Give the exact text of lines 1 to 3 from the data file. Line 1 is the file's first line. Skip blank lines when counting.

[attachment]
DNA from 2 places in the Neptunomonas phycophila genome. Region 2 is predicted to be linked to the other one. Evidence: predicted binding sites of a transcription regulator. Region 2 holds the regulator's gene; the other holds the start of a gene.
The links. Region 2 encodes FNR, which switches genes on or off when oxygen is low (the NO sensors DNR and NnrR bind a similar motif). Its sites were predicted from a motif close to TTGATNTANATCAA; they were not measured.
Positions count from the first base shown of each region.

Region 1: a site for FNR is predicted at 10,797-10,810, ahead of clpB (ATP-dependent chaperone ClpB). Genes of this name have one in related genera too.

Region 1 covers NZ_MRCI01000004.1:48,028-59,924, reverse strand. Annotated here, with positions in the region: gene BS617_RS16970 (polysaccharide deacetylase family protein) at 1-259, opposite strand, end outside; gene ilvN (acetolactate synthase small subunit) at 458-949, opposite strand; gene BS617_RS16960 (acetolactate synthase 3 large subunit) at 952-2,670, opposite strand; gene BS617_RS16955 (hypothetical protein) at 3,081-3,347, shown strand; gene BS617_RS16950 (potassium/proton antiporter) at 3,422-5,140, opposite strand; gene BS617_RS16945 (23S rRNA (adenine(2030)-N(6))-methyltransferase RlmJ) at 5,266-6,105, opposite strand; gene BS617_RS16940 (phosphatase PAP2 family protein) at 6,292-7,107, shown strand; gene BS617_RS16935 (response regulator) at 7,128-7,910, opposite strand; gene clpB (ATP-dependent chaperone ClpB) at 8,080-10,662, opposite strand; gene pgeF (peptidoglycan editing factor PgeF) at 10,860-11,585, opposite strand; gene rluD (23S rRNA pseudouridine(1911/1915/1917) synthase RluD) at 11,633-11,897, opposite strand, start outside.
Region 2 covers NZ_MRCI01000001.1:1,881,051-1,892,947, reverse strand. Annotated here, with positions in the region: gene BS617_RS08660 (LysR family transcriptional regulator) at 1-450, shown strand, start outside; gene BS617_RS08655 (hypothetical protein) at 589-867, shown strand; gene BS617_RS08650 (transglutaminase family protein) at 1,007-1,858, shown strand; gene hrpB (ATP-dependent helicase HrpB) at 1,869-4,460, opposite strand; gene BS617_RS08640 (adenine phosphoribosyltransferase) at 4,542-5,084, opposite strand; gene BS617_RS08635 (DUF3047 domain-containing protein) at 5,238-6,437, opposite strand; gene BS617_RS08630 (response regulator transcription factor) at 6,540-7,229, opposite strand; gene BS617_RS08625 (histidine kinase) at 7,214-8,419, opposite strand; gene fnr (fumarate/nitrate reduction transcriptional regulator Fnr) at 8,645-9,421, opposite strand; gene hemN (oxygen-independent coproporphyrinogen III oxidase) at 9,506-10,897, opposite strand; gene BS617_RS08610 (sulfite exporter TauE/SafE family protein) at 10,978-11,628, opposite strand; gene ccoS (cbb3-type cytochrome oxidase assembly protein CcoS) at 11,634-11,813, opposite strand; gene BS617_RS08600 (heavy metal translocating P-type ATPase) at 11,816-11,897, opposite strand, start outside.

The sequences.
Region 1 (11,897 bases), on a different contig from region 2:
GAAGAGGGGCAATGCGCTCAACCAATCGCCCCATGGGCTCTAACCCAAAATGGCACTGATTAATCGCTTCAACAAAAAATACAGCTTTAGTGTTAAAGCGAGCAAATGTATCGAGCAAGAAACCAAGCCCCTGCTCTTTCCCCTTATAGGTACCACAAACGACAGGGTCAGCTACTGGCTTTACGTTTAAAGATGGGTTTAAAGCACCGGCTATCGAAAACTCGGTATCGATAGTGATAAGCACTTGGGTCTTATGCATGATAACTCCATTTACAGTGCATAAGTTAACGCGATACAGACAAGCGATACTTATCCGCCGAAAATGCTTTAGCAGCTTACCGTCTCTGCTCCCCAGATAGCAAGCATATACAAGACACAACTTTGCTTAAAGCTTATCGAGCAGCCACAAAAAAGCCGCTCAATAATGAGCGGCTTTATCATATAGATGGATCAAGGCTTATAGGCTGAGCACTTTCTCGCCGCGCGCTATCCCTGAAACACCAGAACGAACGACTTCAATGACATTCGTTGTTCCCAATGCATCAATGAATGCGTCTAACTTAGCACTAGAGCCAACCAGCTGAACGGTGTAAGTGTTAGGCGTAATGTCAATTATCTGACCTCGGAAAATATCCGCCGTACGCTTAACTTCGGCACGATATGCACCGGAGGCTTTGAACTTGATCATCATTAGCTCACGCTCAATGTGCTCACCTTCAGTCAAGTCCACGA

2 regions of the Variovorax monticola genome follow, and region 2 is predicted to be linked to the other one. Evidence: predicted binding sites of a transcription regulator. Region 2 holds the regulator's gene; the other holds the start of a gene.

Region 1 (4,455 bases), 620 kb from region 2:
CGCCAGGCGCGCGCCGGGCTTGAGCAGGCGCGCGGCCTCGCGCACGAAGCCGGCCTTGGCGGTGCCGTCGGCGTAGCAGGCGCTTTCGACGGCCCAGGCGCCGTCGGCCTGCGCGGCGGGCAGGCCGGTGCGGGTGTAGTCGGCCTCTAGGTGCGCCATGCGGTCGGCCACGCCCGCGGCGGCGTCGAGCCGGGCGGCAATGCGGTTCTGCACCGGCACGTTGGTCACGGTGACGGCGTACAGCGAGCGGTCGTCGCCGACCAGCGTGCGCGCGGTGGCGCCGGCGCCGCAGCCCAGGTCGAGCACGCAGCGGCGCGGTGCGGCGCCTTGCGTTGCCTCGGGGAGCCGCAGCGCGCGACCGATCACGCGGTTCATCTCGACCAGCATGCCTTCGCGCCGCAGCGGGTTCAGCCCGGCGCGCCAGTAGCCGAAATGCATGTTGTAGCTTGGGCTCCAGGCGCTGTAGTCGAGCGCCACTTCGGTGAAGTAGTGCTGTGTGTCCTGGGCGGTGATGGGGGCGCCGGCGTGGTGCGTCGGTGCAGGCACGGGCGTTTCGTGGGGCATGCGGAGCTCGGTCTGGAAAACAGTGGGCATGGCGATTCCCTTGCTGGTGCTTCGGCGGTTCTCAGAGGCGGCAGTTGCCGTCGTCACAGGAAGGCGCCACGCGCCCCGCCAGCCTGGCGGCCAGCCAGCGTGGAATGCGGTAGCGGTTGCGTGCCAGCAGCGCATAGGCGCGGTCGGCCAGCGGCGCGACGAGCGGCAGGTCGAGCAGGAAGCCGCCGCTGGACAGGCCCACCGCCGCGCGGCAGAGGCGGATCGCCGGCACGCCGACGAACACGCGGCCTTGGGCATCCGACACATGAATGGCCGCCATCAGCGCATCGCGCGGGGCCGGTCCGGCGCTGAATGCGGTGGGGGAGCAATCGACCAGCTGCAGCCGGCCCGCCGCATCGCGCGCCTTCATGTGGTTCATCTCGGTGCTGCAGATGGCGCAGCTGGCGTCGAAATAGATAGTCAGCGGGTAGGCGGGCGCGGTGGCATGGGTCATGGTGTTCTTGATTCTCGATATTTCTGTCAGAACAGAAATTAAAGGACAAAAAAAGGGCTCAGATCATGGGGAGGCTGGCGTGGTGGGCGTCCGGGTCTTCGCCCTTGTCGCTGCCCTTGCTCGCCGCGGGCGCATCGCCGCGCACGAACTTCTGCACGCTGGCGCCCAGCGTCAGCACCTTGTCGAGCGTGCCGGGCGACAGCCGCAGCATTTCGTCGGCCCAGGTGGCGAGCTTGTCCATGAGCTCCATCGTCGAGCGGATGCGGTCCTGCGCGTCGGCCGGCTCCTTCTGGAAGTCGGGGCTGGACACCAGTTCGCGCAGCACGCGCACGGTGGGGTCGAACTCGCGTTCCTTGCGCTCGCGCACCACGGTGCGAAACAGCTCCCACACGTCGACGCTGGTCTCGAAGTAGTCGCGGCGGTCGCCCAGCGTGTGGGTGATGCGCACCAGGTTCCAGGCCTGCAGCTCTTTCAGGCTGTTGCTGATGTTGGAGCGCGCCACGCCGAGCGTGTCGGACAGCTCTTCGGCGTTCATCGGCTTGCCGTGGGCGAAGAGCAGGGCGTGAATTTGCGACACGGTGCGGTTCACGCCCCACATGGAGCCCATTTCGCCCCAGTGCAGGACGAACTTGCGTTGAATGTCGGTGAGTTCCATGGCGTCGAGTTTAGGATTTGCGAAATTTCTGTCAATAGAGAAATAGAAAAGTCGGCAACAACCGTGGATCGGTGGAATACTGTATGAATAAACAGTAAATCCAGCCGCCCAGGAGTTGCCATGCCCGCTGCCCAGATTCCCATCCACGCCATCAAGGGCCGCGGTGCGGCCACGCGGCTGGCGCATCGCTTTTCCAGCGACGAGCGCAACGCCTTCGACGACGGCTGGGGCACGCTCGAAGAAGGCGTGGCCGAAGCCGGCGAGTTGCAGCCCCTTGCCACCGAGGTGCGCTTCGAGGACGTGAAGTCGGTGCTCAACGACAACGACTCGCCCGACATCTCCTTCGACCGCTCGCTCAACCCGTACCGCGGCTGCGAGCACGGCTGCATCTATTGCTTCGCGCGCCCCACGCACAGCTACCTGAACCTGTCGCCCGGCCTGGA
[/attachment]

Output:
DNA from 2 places in the Neptunomonas phycophila genome. Region 2 is predicted to be linked to the other one. Evidence: predicted binding sites of a transcription regulator. Region 2 holds the regulator's gene; the other holds the start of a gene.
The links. Region 2 encodes FNR, which switches genes on or off when oxygen is low (the NO sensors DNR and NnrR bind a similar motif). Its sites were predicted from a motif close to TTGATNTANATCAA; they were not measured.
Positions count from the first base shown of each region.